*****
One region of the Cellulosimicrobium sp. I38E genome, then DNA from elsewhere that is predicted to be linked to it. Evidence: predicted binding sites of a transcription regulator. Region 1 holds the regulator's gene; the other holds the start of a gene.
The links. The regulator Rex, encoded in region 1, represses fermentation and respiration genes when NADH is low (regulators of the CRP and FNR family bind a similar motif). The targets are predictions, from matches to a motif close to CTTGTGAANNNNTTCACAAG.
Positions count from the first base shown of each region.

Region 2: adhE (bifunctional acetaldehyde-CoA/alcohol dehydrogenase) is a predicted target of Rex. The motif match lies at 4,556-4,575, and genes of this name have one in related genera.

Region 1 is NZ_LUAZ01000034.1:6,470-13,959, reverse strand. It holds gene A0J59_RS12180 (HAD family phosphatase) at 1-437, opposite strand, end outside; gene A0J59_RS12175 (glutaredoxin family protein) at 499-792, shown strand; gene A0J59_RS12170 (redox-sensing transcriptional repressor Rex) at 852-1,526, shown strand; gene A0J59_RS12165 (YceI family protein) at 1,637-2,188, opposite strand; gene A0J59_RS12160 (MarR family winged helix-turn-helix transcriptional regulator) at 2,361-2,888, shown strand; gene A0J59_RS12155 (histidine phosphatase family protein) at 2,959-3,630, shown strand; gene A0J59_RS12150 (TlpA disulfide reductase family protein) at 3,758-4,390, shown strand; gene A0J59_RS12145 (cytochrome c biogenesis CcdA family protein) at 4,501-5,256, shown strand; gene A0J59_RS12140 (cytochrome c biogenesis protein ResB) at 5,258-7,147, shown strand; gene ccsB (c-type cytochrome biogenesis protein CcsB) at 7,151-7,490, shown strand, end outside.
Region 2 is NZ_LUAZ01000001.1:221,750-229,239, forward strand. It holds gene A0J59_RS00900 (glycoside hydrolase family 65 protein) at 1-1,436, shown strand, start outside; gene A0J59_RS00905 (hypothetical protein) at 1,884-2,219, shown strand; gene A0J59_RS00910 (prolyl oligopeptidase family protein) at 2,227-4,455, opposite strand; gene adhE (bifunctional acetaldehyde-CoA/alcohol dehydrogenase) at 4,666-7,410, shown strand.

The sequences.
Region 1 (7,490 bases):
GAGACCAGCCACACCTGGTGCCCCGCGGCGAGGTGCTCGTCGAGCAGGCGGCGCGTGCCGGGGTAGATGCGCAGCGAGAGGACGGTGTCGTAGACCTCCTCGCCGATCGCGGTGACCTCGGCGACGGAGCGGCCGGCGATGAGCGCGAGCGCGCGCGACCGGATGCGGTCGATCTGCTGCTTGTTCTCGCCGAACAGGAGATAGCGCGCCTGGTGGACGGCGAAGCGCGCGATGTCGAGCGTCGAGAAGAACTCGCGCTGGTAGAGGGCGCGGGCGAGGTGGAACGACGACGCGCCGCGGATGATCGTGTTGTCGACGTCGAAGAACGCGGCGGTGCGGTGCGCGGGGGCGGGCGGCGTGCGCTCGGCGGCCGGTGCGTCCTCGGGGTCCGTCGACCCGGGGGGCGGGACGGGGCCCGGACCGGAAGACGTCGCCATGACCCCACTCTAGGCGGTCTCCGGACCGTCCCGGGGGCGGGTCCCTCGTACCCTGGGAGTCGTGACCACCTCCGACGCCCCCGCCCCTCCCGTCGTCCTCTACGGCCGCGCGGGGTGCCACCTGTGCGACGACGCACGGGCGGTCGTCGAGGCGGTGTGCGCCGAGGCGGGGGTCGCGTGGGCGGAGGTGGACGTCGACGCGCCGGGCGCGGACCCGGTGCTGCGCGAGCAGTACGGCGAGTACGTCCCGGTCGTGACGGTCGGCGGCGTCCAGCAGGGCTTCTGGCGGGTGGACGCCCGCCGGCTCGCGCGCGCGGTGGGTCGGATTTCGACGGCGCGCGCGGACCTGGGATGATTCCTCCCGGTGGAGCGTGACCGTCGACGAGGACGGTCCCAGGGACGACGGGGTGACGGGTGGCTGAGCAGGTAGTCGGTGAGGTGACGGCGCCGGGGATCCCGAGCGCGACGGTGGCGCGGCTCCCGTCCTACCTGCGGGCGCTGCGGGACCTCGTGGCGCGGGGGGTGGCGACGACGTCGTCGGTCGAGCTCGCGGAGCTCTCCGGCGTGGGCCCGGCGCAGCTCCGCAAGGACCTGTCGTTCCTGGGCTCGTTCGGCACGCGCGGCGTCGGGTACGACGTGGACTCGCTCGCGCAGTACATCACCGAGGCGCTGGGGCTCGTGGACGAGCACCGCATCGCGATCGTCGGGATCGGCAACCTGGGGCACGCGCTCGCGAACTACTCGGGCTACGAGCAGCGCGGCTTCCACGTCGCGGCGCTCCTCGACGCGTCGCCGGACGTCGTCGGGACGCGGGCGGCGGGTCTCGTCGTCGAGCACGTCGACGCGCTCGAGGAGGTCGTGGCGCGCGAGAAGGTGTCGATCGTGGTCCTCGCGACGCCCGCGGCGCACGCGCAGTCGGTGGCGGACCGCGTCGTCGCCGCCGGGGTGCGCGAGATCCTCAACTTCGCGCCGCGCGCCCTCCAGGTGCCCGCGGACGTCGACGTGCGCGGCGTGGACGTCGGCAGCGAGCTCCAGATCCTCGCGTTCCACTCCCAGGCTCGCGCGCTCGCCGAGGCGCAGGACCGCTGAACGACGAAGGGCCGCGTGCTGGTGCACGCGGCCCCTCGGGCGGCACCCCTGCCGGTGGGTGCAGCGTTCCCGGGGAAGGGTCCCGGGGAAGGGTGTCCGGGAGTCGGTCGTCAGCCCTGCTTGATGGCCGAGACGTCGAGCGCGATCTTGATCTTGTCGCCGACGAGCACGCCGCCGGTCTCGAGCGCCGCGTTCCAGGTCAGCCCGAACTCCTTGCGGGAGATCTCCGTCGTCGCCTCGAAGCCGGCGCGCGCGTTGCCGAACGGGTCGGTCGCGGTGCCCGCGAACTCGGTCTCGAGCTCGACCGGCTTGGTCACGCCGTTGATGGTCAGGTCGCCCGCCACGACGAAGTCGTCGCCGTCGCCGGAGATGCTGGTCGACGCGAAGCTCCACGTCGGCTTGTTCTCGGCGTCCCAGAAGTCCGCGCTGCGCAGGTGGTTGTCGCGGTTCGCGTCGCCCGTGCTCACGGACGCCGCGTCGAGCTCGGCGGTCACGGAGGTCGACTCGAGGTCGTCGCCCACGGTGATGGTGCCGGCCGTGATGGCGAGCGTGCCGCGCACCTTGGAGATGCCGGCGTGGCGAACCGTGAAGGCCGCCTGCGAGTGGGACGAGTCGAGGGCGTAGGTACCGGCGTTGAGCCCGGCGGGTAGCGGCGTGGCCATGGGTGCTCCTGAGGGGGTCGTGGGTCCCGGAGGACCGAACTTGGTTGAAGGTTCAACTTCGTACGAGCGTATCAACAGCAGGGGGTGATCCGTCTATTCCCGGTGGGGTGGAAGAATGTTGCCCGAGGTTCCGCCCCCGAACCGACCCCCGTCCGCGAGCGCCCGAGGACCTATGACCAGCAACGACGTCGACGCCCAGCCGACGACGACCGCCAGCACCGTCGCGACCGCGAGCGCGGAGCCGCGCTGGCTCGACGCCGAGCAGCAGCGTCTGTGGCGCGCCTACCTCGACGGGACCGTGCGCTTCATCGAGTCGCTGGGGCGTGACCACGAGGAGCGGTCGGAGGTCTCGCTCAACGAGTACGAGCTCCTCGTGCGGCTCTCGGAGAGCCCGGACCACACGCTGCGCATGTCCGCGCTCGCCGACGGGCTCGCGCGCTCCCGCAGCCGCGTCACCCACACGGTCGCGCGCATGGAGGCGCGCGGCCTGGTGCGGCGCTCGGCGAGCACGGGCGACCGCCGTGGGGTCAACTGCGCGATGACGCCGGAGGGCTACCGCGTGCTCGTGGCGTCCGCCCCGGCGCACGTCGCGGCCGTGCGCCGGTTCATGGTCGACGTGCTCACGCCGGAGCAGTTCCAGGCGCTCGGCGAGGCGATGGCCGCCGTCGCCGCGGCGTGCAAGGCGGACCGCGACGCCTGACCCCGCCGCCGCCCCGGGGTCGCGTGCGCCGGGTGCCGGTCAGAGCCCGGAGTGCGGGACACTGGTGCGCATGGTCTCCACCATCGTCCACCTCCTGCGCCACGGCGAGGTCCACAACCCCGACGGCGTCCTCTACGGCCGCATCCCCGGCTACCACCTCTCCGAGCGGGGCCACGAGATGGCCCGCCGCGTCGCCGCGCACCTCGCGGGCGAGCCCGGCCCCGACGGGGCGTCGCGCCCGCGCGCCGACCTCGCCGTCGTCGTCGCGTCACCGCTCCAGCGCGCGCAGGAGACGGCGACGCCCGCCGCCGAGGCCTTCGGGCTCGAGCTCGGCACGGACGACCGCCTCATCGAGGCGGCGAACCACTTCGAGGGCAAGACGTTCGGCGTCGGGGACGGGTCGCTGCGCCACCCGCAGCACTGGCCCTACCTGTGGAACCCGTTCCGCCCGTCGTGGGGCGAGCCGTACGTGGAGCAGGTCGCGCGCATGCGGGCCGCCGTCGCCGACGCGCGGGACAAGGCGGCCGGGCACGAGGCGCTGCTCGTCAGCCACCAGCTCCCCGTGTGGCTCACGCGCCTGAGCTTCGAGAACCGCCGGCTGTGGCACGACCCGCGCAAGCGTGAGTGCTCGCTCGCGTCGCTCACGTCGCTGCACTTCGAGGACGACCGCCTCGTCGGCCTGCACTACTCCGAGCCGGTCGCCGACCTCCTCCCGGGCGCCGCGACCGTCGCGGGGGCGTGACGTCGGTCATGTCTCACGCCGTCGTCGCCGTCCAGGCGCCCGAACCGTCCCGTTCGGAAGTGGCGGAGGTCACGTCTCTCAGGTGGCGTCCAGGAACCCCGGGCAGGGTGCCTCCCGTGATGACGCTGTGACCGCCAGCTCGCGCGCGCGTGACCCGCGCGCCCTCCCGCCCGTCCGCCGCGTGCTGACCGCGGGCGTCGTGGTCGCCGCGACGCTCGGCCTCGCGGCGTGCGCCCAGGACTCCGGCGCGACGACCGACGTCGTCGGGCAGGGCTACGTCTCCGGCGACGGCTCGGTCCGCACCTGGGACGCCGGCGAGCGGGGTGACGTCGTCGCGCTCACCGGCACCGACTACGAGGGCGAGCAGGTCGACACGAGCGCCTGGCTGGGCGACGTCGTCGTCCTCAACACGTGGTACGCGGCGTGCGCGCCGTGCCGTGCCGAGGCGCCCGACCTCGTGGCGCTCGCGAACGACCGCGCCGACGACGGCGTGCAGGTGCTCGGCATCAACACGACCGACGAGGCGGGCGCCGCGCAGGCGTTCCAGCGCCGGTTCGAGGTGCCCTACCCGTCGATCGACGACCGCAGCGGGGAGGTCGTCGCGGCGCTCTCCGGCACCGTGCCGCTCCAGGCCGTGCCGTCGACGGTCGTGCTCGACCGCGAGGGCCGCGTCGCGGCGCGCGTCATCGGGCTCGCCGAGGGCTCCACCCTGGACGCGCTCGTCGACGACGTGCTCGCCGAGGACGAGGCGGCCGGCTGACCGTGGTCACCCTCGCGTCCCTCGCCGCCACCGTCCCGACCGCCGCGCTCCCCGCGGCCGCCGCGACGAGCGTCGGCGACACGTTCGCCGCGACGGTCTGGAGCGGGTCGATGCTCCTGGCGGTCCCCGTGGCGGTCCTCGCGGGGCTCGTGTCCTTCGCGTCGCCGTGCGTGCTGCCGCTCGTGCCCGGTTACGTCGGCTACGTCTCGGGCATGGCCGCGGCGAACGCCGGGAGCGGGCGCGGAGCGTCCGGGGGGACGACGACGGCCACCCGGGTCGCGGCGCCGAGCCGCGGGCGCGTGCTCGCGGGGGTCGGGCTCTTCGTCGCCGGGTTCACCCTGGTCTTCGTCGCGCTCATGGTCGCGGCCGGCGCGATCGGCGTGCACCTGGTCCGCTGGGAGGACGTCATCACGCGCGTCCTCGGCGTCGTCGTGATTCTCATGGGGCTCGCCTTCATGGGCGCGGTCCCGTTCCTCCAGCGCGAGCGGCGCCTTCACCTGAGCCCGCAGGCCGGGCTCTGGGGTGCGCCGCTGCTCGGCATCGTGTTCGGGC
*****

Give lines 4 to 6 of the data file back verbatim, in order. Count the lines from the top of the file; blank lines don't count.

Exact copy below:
Region 2: adhE (bifunctional acetaldehyde-CoA/alcohol dehydrogenase) is a predicted target of Rex. The motif match lies at 4,556-4,575, and genes of this name have one in related genera.

Region 1 is NZ_LUAZ01000034.1:6,470-13,959, reverse strand. It holds gene A0J59_RS12180 (HAD family phosphatase) at 1-437, opposite strand, end outside; gene A0J59_RS12175 (glutaredoxin family protein) at 499-792, shown strand; gene A0J59_RS12170 (redox-sensing transcriptional repressor Rex) at 852-1,526, shown strand; gene A0J59_RS12165 (YceI family protein) at 1,637-2,188, opposite strand; gene A0J59_RS12160 (MarR family winged helix-turn-helix transcriptional regulator) at 2,361-2,888, shown strand; gene A0J59_RS12155 (histidine phosphatase family protein) at 2,959-3,630, shown strand; gene A0J59_RS12150 (TlpA disulfide reductase family protein) at 3,758-4,390, shown strand; gene A0J59_RS12145 (cytochrome c biogenesis CcdA family protein) at 4,501-5,256, shown strand; gene A0J59_RS12140 (cytochrome c biogenesis protein ResB) at 5,258-7,147, shown strand; gene ccsB (c-type cytochrome biogenesis protein CcsB) at 7,151-7,490, shown strand, end outside.
Region 2 is NZ_LUAZ01000001.1:221,750-229,239, forward strand. It holds gene A0J59_RS00900 (glycoside hydrolase family 65 protein) at 1-1,436, shown strand, start outside; gene A0J59_RS00905 (hypothetical protein) at 1,884-2,219, shown strand; gene A0J59_RS00910 (prolyl oligopeptidase family protein) at 2,227-4,455, opposite strand; gene adhE (bifunctional acetaldehyde-CoA/alcohol dehydrogenase) at 4,666-7,410, shown strand.